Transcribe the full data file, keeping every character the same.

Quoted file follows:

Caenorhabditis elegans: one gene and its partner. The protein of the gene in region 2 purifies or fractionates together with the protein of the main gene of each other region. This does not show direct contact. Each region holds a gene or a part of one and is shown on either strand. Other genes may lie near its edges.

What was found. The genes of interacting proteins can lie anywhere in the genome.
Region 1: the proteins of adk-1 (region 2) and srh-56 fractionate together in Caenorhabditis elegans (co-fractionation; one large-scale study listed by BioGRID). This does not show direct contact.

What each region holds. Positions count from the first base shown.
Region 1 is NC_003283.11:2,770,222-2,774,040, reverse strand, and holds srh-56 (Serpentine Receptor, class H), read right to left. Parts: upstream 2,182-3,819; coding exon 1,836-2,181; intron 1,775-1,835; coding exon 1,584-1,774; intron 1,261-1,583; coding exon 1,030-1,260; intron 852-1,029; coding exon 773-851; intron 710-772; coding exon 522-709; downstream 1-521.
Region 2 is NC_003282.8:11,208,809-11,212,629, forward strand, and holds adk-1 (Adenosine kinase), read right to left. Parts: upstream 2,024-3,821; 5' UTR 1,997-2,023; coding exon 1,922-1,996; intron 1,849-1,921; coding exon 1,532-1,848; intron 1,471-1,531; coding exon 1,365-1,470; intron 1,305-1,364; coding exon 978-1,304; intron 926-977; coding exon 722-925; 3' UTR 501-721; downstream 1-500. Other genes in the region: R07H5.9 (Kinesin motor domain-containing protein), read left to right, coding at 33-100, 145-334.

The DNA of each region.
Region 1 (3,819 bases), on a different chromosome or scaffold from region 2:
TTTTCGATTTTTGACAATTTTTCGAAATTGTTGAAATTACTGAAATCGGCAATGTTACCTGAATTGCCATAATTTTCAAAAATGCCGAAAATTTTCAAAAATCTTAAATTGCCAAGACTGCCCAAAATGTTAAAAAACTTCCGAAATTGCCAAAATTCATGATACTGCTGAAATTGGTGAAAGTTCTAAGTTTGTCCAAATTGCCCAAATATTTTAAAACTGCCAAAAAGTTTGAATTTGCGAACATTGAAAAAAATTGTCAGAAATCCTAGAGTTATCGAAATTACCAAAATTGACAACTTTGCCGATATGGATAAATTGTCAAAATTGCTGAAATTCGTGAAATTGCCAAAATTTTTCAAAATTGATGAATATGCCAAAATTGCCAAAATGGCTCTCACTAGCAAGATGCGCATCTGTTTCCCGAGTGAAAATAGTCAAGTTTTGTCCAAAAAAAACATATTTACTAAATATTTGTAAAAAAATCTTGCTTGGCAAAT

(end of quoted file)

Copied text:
Caenorhabditis elegans: one gene and its partner. The protein of the gene in region 2 purifies or fractionates together with the protein of the main gene of each other region. This does not show direct contact. Each region holds a gene or a part of one and is shown on either strand. Other genes may lie near its edges.

What was found. The genes of interacting proteins can lie anywhere in the genome.
Region 1: the proteins of adk-1 (region 2) and srh-56 fractionate together in Caenorhabditis elegans (co-fractionation; one large-scale study listed by BioGRID). This does not show direct contact.

What each region holds. Positions count from the first base shown.
Region 1 is NC_003283.11:2,770,222-2,774,040, reverse strand, and holds srh-56 (Serpentine Receptor, class H), read right to left. Parts: upstream 2,182-3,819; coding exon 1,836-2,181; intron 1,775-1,835; coding exon 1,584-1,774; intron 1,261-1,583; coding exon 1,030-1,260; intron 852-1,029; coding exon 773-851; intron 710-772; coding exon 522-709; downstream 1-521.
Region 2 is NC_003282.8:11,208,809-11,212,629, forward strand, and holds adk-1 (Adenosine kinase), read right to left. Parts: upstream 2,024-3,821; 5' UTR 1,997-2,023; coding exon 1,922-1,996; intron 1,849-1,921; coding exon 1,532-1,848; intron 1,471-1,531; coding exon 1,365-1,470; intron 1,305-1,364; coding exon 978-1,304; intron 926-977; coding exon 722-925; 3' UTR 501-721; downstream 1-500. Other genes in the region: R07H5.9 (Kinesin motor domain-containing protein), read left to right, coding at 33-100, 145-334.

The DNA of each region.
Region 1 (3,819 bases), on a different chromosome or scaffold from region 2:
TTTTCGATTTTTGACAATTTTTCGAAATTGTTGAAATTACTGAAATCGGCAATGTTACCTGAATTGCCATAATTTTCAAAAATGCCGAAAATTTTCAAAAATCTTAAATTGCCAAGACTGCCCAAAATGTTAAAAAACTTCCGAAATTGCCAAAATTCATGATACTGCTGAAATTGGTGAAAGTTCTAAGTTTGTCCAAATTGCCCAAATATTTTAAAACTGCCAAAAAGTTTGAATTTGCGAACATTGAAAAAAATTGTCAGAAATCCTAGAGTTATCGAAATTACCAAAATTGACAACTTTGCCGATATGGATAAATTGTCAAAATTGCTGAAATTCGTGAAATTGCCAAAATTTTTCAAAATTGATGAATATGCCAAAATTGCCAAAATGGCTCTCACTAGCAAGATGCGCATCTGTTTCCCGAGTGAAAATAGTCAAGTTTTGTCCAAAAAAAACATATTTACTAAATATTTGTAAAAAAATCTTGCTTGGCAAAT